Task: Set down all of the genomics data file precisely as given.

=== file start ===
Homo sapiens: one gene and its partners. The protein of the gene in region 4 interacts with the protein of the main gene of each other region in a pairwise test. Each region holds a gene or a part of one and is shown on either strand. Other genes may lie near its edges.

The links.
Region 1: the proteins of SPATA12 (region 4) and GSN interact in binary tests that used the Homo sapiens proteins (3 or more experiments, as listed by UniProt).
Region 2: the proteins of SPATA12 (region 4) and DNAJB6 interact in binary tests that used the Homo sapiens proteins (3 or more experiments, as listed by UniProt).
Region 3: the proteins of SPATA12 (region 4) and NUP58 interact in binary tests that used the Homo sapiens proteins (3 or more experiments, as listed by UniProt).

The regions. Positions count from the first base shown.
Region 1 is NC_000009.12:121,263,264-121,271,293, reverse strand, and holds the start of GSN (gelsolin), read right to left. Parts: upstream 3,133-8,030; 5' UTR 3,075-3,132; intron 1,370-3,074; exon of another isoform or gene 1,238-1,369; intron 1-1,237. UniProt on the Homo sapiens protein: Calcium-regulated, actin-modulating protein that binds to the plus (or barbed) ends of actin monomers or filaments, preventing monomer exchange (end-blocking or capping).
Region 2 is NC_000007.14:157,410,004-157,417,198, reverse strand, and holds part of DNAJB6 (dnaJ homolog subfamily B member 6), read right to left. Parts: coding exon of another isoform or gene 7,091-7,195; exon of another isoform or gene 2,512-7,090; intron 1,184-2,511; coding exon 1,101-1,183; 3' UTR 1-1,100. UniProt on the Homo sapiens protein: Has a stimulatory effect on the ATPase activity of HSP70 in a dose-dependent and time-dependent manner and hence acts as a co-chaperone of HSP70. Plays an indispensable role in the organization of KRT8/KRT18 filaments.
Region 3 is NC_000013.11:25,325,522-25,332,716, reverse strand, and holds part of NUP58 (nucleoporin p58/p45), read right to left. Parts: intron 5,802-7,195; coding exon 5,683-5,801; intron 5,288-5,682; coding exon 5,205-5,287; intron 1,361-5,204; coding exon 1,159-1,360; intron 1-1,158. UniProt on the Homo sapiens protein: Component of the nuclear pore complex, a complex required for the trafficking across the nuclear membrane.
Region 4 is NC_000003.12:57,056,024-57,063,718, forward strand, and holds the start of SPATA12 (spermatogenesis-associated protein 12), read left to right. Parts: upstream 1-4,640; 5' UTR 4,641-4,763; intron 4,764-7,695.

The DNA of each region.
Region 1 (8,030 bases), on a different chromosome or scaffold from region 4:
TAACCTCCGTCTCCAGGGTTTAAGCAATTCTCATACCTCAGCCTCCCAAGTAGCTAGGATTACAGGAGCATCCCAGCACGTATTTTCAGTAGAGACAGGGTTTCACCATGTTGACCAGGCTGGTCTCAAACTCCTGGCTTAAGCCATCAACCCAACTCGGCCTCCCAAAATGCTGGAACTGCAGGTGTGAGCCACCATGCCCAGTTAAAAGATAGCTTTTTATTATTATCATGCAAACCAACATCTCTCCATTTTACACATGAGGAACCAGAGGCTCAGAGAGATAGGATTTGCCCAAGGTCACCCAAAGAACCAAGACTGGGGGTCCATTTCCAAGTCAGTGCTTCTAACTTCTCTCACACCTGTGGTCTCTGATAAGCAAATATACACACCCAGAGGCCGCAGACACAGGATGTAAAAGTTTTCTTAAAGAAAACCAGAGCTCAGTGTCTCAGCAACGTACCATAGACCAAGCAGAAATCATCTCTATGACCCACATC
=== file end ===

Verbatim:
Homo sapiens: one gene and its partners. The protein of the gene in region 4 interacts with the protein of the main gene of each other region in a pairwise test. Each region holds a gene or a part of one and is shown on either strand. Other genes may lie near its edges.

The links.
Region 1: the proteins of SPATA12 (region 4) and GSN interact in binary tests that used the Homo sapiens proteins (3 or more experiments, as listed by UniProt).
Region 2: the proteins of SPATA12 (region 4) and DNAJB6 interact in binary tests that used the Homo sapiens proteins (3 or more experiments, as listed by UniProt).
Region 3: the proteins of SPATA12 (region 4) and NUP58 interact in binary tests that used the Homo sapiens proteins (3 or more experiments, as listed by UniProt).

The regions. Positions count from the first base shown.
Region 1 is NC_000009.12:121,263,264-121,271,293, reverse strand, and holds the start of GSN (gelsolin), read right to left. Parts: upstream 3,133-8,030; 5' UTR 3,075-3,132; intron 1,370-3,074; exon of another isoform or gene 1,238-1,369; intron 1-1,237. UniProt on the Homo sapiens protein: Calcium-regulated, actin-modulating protein that binds to the plus (or barbed) ends of actin monomers or filaments, preventing monomer exchange (end-blocking or capping).
Region 2 is NC_000007.14:157,410,004-157,417,198, reverse strand, and holds part of DNAJB6 (dnaJ homolog subfamily B member 6), read right to left. Parts: coding exon of another isoform or gene 7,091-7,195; exon of another isoform or gene 2,512-7,090; intron 1,184-2,511; coding exon 1,101-1,183; 3' UTR 1-1,100. UniProt on the Homo sapiens protein: Has a stimulatory effect on the ATPase activity of HSP70 in a dose-dependent and time-dependent manner and hence acts as a co-chaperone of HSP70. Plays an indispensable role in the organization of KRT8/KRT18 filaments.
Region 3 is NC_000013.11:25,325,522-25,332,716, reverse strand, and holds part of NUP58 (nucleoporin p58/p45), read right to left. Parts: intron 5,802-7,195; coding exon 5,683-5,801; intron 5,288-5,682; coding exon 5,205-5,287; intron 1,361-5,204; coding exon 1,159-1,360; intron 1-1,158. UniProt on the Homo sapiens protein: Component of the nuclear pore complex, a complex required for the trafficking across the nuclear membrane.
Region 4 is NC_000003.12:57,056,024-57,063,718, forward strand, and holds the start of SPATA12 (spermatogenesis-associated protein 12), read left to right. Parts: upstream 1-4,640; 5' UTR 4,641-4,763; intron 4,764-7,695.

The DNA of each region.
Region 1 (8,030 bases), on a different chromosome or scaffold from region 4:
TAACCTCCGTCTCCAGGGTTTAAGCAATTCTCATACCTCAGCCTCCCAAGTAGCTAGGATTACAGGAGCATCCCAGCACGTATTTTCAGTAGAGACAGGGTTTCACCATGTTGACCAGGCTGGTCTCAAACTCCTGGCTTAAGCCATCAACCCAACTCGGCCTCCCAAAATGCTGGAACTGCAGGTGTGAGCCACCATGCCCAGTTAAAAGATAGCTTTTTATTATTATCATGCAAACCAACATCTCTCCATTTTACACATGAGGAACCAGAGGCTCAGAGAGATAGGATTTGCCCAAGGTCACCCAAAGAACCAAGACTGGGGGTCCATTTCCAAGTCAGTGCTTCTAACTTCTCTCACACCTGTGGTCTCTGATAAGCAAATATACACACCCAGAGGCCGCAGACACAGGATGTAAAAGTTTTCTTAAAGAAAACCAGAGCTCAGTGTCTCAGCAACGTACCATAGACCAAGCAGAAATCATCTCTATGACCCACATC